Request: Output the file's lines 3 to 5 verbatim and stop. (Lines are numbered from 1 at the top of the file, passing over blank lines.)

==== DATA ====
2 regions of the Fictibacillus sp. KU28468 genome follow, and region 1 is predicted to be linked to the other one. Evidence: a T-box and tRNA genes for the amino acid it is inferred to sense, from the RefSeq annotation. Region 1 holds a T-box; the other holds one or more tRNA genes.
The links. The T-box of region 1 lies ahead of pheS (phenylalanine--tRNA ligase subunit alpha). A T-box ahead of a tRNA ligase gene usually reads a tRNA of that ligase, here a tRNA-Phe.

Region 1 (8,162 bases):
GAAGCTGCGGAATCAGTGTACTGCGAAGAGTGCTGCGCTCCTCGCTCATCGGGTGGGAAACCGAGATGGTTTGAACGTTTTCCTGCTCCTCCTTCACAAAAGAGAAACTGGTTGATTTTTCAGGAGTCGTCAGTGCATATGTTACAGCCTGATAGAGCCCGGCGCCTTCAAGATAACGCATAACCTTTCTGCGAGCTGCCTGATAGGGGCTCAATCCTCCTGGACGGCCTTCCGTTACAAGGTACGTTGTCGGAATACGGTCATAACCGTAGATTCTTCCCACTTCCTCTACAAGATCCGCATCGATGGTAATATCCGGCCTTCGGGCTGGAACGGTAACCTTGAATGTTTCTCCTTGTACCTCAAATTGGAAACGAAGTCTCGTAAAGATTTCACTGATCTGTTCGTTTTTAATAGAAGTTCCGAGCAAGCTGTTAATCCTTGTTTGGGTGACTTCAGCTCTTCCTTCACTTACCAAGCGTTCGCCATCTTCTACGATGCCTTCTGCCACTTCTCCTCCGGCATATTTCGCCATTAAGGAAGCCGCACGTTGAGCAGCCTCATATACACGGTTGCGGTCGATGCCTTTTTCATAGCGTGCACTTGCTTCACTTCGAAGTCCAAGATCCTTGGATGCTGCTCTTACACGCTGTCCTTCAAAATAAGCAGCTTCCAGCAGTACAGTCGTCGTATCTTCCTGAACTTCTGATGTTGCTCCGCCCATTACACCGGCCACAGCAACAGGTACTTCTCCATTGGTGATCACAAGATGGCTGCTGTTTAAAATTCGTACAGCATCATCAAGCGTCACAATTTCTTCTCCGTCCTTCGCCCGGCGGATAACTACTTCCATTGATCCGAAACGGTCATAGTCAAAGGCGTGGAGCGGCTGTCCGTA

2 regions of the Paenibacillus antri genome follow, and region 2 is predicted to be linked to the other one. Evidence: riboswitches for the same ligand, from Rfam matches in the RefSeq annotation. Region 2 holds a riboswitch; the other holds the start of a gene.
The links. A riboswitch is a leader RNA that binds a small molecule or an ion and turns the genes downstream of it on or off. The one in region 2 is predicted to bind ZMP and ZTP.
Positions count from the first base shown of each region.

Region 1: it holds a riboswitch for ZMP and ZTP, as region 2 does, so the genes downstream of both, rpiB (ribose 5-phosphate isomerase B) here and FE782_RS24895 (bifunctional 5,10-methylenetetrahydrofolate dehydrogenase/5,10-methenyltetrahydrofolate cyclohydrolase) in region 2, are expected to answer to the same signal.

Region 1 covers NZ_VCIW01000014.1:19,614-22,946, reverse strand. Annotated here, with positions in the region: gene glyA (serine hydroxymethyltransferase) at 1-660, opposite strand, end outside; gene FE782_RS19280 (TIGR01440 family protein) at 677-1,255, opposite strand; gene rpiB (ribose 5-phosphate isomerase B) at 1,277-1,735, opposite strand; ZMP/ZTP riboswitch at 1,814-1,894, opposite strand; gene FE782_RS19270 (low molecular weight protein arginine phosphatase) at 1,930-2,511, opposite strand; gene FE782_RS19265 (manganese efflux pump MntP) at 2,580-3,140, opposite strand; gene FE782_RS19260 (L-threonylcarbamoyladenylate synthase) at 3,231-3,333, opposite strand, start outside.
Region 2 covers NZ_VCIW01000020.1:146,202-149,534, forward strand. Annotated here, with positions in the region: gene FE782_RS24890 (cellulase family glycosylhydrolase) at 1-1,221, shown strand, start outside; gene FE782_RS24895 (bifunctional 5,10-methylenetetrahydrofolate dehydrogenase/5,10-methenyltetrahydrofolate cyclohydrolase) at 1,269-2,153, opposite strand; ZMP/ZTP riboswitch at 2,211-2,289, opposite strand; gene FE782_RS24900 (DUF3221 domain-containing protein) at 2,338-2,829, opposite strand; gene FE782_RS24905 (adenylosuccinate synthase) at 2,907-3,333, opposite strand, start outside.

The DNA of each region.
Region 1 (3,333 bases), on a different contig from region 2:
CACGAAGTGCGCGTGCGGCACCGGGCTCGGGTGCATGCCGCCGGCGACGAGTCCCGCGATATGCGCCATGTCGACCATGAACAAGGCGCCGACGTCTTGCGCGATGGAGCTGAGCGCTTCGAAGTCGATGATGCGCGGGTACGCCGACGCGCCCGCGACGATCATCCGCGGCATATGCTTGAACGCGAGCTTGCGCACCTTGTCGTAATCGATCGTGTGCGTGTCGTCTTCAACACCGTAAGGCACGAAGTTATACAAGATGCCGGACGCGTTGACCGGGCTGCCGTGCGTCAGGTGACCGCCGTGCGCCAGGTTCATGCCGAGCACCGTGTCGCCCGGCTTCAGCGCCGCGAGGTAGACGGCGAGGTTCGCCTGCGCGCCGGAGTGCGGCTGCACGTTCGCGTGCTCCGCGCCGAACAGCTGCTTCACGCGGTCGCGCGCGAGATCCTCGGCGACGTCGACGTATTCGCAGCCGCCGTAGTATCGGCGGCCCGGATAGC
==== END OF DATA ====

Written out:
Region 1 (8,162 bases):
GAAGCTGCGGAATCAGTGTACTGCGAAGAGTGCTGCGCTCCTCGCTCATCGGGTGGGAAACCGAGATGGTTTGAACGTTTTCCTGCTCCTCCTTCACAAAAGAGAAACTGGTTGATTTTTCAGGAGTCGTCAGTGCATATGTTACAGCCTGATAGAGCCCGGCGCCTTCAAGATAACGCATAACCTTTCTGCGAGCTGCCTGATAGGGGCTCAATCCTCCTGGACGGCCTTCCGTTACAAGGTACGTTGTCGGAATACGGTCATAACCGTAGATTCTTCCCACTTCCTCTACAAGATCCGCATCGATGGTAATATCCGGCCTTCGGGCTGGAACGGTAACCTTGAATGTTTCTCCTTGTACCTCAAATTGGAAACGAAGTCTCGTAAAGATTTCACTGATCTGTTCGTTTTTAATAGAAGTTCCGAGCAAGCTGTTAATCCTTGTTTGGGTGACTTCAGCTCTTCCTTCACTTACCAAGCGTTCGCCATCTTCTACGATGCCTTCTGCCACTTCTCCTCCGGCATATTTCGCCATTAAGGAAGCCGCACGTTGAGCAGCCTCATATACACGGTTGCGGTCGATGCCTTTTTCATAGCGTGCACTTGCTTCACTTCGAAGTCCAAGATCCTTGGATGCTGCTCTTACACGCTGTCCTTCAAAATAAGCAGCTTCCAGCAGTACAGTCGTCGTATCTTCCTGAACTTCTGATGTTGCTCCGCCCATTACACCGGCCACAGCAACAGGTACTTCTCCATTGGTGATCACAAGATGGCTGCTGTTTAAAATTCGTACAGCATCATCAAGCGTCACAATTTCTTCTCCGTCCTTCGCCCGGCGGATAACTACTTCCATTGATCCGAAACGGTCATAGTCAAAGGCGTGGAGCGGCTGTCCGTA

2 regions of the Paenibacillus antri genome follow, and region 2 is predicted to be linked to the other one. Evidence: riboswitches for the same ligand, from Rfam matches in the RefSeq annotation. Region 2 holds a riboswitch; the other holds the start of a gene.